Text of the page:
As massage therapists our primary interest is in our craft, in our technique, in the processes we use to get a result. That’s reflected in the sales copy that most therapists have in their brochures and on their website as they talk about the training they have and the techniques or modalities they use.

On the other hand, the client’s primary interest is the outcome they are going to get. They are interested the benefit they are going to get; how they are going to be transformed by your hands.

So instead of spending 90% of your time talking about what you do, change your focus and spend 90% of your time talking about to what’s important to the client, which is the outcome they’ll get.

In explaining this concept in workshops, I always said that people don’t buy a drill because they want a tool; they buy a drill because they need a hole.

Lisa’s phrase was: Remember, they are buying the destination, not the plane.

The approach works and I’ve seen it in my own businesses over and over again. The first sales piece I wrote after reading Make Your Words Sell was a sales letter for a chair massage workshop. I was getting something like an 8% conversion rate with my original sales letter. That means that out of every 100 people who requested information, 8 signed up for the workshop.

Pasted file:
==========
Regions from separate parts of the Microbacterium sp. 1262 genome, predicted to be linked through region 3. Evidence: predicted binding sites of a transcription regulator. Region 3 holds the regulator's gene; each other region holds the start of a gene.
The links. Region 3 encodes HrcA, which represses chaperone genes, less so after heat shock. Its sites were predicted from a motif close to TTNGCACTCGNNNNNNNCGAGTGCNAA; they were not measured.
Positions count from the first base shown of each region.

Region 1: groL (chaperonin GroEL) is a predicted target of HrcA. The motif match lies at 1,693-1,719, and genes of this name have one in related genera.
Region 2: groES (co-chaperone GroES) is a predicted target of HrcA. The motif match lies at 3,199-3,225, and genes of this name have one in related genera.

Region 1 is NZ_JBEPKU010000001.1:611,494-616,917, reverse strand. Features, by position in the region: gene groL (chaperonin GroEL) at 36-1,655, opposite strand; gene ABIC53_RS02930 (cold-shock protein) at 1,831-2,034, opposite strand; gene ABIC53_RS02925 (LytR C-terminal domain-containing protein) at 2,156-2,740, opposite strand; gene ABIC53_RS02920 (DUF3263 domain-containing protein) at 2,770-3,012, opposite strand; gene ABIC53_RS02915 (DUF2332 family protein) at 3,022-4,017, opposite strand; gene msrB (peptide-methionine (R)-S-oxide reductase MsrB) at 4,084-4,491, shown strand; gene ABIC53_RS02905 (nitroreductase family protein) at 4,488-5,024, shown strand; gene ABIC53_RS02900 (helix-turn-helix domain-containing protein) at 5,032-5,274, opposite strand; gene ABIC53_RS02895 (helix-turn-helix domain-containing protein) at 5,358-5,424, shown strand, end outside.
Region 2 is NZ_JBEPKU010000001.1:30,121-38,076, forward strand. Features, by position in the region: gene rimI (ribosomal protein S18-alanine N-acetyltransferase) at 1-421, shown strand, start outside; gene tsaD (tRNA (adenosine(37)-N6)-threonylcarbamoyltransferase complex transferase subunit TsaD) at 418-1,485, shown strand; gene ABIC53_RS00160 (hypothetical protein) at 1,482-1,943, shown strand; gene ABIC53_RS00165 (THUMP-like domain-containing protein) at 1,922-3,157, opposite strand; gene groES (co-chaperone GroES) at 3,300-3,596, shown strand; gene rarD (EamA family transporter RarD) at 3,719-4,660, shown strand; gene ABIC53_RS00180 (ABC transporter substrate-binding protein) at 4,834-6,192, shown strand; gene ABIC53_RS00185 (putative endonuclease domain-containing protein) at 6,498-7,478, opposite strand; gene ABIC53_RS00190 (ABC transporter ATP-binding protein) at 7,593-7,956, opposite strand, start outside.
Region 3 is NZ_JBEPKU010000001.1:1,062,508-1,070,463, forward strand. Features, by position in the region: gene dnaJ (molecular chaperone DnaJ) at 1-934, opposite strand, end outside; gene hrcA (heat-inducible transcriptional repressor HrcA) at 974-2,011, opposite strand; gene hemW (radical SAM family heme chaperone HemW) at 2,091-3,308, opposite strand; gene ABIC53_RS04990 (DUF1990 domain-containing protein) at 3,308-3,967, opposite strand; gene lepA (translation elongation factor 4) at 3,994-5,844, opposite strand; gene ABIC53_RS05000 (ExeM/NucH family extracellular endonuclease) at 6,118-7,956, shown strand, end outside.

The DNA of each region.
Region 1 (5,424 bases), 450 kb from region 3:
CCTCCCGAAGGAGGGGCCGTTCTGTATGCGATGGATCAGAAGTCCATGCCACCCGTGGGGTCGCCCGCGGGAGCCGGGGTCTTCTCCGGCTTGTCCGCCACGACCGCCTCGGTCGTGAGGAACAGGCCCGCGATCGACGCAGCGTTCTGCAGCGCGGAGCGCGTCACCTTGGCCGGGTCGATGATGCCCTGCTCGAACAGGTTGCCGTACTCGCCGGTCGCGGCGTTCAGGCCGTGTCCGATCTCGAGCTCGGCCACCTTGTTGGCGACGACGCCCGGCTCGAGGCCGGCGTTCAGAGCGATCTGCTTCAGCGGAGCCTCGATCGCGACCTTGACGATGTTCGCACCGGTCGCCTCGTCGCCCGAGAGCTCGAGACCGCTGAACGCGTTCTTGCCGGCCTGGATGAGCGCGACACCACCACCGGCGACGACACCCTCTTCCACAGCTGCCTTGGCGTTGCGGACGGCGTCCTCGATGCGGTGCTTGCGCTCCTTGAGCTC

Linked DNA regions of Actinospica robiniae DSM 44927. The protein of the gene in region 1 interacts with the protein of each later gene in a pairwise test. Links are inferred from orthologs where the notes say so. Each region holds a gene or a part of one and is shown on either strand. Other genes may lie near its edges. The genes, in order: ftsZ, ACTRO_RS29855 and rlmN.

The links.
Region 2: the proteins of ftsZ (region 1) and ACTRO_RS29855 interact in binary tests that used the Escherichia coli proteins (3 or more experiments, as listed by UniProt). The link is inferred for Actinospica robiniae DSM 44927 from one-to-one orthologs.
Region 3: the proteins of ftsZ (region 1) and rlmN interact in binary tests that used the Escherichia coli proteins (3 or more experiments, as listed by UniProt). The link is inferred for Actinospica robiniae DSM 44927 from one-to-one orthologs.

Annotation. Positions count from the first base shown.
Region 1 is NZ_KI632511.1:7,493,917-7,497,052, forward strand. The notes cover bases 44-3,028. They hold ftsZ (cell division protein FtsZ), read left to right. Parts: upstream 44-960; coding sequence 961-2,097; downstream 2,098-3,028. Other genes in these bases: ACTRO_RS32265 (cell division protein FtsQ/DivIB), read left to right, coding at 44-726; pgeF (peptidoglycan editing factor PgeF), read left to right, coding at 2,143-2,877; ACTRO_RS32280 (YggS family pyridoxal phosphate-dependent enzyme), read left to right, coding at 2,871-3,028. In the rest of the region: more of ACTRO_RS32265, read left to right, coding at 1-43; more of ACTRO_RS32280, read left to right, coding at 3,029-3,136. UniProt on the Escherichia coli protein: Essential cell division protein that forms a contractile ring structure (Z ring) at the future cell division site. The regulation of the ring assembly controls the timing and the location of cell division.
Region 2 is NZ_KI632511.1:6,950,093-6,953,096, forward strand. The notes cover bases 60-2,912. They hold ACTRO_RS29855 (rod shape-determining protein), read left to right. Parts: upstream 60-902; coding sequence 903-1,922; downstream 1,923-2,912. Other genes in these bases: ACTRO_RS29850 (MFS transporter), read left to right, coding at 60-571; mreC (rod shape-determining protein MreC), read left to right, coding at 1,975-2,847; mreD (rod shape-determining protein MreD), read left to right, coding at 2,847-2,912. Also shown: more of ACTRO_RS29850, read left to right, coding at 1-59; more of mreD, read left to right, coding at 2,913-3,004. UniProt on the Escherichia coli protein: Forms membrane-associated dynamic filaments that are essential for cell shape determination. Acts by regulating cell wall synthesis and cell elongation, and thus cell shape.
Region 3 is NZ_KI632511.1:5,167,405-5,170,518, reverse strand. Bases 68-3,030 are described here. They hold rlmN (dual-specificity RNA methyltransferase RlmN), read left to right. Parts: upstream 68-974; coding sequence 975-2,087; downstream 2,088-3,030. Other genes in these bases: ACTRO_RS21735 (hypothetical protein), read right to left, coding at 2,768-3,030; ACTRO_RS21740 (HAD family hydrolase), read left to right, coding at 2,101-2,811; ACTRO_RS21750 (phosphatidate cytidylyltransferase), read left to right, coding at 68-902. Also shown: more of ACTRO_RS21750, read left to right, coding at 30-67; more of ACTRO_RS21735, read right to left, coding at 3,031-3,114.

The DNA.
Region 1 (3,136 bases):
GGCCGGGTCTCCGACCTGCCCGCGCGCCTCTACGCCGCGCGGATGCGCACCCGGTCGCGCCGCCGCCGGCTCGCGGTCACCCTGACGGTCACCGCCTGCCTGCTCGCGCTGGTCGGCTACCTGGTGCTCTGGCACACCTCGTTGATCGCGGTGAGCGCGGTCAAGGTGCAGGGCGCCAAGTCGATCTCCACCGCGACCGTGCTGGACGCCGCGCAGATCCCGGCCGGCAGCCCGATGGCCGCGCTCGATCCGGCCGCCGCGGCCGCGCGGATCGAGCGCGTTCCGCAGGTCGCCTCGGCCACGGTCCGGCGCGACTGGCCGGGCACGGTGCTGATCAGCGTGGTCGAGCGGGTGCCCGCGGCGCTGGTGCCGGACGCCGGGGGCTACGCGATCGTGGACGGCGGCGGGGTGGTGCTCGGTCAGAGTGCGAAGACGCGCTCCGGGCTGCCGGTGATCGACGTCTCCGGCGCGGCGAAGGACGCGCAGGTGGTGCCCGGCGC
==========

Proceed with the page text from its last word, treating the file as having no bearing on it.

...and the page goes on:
After re-writing the letter to focus on benefits, my conversion rate shot up to about 13%. That means I got close to twice the sales with no additional expense. (75% more to be precise, but it’s still a big number.) I was charging $1,600 for the workshop so that translated into a lot more sales.

The only thing that changed was that the focus on my sales pitch now focused entirely on the benefit of taking the course rather than the process.

In fact, many months later my assistant said, “Someone’s wondering what we teach.”

“Haven’t they read the sales letter?” I asked.

“I looked at the sales letter,” he informed me. “It doesn’t say anything about what you teach in the classes.”